PORT ST. LUCIE, Fla. — Jacob deGrom loves being a Met, he says, and he wants to be one for a long time.
Similarly, the Mets love deGrom, they say, and they want to keep him for a long time.
But that’s about as far as the parties have gotten on negotiations for a long-term contract extension for the reigning NL Cy Young Award winner. And deGrom didn’t rule out self-imposed workload restrictions if the sides can’t make a deal.
“They have every right to do whatever,” he said Thursday. “But as a player, you would like to be thought of as a future part of the organization.
“The line of communication is still open. We have not received an offer but continue to talk. I really enjoy playing here and would like to be here, but that’s kind of up to them.”
Brodie Van Wagenen, deGrom’s agent until the Mets hired him as general manager in October, said: “Jacob is 100 percent a part of our future, now and in hopefully years to come.”
It was the first time deGrom publicly discussed a possible extension since Van Wagenen made clear in the fall his desire to sign him long-term. Talks have been minimal, but “that can change in one phone call,” deGrom said. Van Wagenen said deGrom’s new CAA agents — led by Jeff Berry, Van Wagenen’s longtime colleague — will visit “soon” to discuss a potential contract.
The sides have set an Opening Day deadline to get a deal done, or else they will have to wait at least until next offseason. Asked if he would be open to doing a deal next winter or if he would rather hit free agency after the 2020 season, deGrom said he would have to re-evaluate if it got to that point.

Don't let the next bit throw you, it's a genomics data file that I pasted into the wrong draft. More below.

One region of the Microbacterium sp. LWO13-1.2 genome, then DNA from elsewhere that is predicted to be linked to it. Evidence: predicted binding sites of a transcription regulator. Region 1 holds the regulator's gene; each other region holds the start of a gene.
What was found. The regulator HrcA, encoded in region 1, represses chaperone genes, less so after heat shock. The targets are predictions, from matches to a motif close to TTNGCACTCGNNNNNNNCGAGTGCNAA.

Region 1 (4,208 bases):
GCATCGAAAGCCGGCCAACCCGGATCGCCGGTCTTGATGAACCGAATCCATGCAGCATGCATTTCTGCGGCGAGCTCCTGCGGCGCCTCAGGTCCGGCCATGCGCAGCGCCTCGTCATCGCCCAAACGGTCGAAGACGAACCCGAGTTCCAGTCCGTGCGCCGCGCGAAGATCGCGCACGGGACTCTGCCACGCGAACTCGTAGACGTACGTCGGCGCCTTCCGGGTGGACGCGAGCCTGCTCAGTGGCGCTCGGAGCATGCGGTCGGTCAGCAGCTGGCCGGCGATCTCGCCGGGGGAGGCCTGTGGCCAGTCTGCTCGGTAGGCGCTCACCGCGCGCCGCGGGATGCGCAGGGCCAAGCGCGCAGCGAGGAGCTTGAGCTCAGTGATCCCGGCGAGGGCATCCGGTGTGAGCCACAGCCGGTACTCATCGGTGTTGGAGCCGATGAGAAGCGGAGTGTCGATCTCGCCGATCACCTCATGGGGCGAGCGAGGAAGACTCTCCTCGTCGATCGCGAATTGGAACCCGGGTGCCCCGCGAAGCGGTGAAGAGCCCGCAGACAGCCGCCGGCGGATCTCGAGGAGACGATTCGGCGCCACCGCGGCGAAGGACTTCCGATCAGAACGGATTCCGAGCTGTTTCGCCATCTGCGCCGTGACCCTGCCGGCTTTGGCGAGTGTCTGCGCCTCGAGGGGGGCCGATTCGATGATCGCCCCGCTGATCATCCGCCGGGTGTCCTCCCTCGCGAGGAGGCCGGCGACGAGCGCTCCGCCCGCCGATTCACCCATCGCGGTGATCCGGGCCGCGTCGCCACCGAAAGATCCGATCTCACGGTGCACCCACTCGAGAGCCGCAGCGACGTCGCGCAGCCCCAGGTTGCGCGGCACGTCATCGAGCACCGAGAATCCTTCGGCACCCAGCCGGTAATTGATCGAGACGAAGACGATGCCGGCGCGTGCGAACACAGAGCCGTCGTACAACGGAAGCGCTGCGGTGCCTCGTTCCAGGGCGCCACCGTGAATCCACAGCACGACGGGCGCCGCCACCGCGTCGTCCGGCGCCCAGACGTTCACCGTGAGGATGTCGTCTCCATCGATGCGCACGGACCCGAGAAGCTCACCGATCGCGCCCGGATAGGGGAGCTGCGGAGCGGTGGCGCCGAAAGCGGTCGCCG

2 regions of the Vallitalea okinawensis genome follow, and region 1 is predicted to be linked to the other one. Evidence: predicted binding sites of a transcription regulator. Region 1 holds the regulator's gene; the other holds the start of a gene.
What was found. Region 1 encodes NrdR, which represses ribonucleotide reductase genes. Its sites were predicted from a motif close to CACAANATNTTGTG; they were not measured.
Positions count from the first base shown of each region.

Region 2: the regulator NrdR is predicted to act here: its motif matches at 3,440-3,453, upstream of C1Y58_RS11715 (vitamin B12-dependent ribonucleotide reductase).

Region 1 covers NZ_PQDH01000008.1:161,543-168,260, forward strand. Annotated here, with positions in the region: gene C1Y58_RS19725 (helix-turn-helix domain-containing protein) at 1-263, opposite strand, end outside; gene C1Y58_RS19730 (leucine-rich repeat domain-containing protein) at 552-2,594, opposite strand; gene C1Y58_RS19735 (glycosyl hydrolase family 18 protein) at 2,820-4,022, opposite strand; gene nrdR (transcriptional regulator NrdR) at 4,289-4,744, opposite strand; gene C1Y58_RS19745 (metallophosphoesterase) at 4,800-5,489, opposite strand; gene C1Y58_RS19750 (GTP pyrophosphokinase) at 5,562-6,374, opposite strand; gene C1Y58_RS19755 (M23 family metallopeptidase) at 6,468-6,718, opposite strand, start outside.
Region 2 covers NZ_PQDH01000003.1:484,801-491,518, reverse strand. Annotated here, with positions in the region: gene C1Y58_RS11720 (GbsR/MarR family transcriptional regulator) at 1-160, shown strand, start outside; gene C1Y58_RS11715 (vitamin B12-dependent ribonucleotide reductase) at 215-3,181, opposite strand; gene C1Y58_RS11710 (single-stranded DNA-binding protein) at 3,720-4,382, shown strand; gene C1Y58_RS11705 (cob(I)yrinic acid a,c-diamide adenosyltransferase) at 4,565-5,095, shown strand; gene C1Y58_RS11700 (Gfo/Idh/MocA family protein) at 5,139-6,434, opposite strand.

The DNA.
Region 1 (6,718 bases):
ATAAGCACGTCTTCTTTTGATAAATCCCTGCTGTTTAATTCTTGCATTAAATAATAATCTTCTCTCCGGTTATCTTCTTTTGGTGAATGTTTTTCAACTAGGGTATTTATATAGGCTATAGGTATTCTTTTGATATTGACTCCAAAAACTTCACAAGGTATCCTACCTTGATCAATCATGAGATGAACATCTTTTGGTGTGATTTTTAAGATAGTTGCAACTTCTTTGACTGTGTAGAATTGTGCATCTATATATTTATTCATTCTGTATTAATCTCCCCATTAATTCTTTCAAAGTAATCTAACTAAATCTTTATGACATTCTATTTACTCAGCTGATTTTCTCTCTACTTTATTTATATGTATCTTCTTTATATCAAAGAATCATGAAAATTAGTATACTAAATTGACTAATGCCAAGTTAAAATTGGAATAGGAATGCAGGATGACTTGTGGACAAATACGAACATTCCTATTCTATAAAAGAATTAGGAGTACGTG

DeGrom also didn’t rule out limiting his workload, an idea pitched by Berry to players generally as a way to protect their value as they near free agency.
“You play this game because you love it, and then you have an opportunity to look out for your family and your future, so I think you have to see what’s right for you to do,” deGrom said. “I think that’s going to be a discussion that’s going to have to be had with my agents.
“Like I keep saying, I’ve enjoyed my time here. I like playing in New York. Love it. Fans have been great to me, great atmosphere. You would like to see yourself, or I would like to see myself, as part of the future.”
Van Wagenen said he doesn’t anticipate an extension-less deGrom shutting himself down as an issue.
“We want to protect Jacob deGrom as much as Jacob deGrom and his agents want to protect him,” Van Wagenen said. “As far as managing workloads with or without an extension, we’re going to make sure that player’s health is considered.”
Either way, deGrom, 30, is still under team control for 2019 — for $17 million, a $9.6-million raise that the GM hopes generates good will and momentum or a longer contract — and 2020.
Van Wagenen said among the reasons they haven’t gotten deep in negotiations is they wanted to get the arbitration settlement out of the way, as well as get a better idea of how much money the Mets have on the books for 2019.
Van Wagenen also said the Mets are still analyzing how much to offer deGrom. “Once it’s done, we’ll communicate some of that information to the player and his agent,” he said.
Contract talk overshadowed Mickey Callaway’s announcement that deGrom will start Opening Day, March 28, in Washington. It was such a formality that Callaway couldn’t keep a straight face as he said it. “I think Jacob decided that in June,” he said. “Obviously, he’s our guy.”
It will be his first Opening Day assignment. Since he was the NL Rookie of the Year in 2014, the Mets opened with Bartolo Colon (2015), Matt Harvey (2016) and Noah Syndergaard (2017-18). DeGrom was supposed to start last year, but a minor physical issue early in spring training cost him a couple of days of prep time.
The biggest question between now and then: Deal or no deal?
“My goal is for Jacob to be here for the long haul. We are going to be operating this spring with that goal in mind,” Van Wagenen said. “Regardless of what happens by Opening Day, we’re going to continue to have that mindset. From this chair, I think that he’s important to what our plan is and our execution of the win-now and win-in-the-future mantra.”
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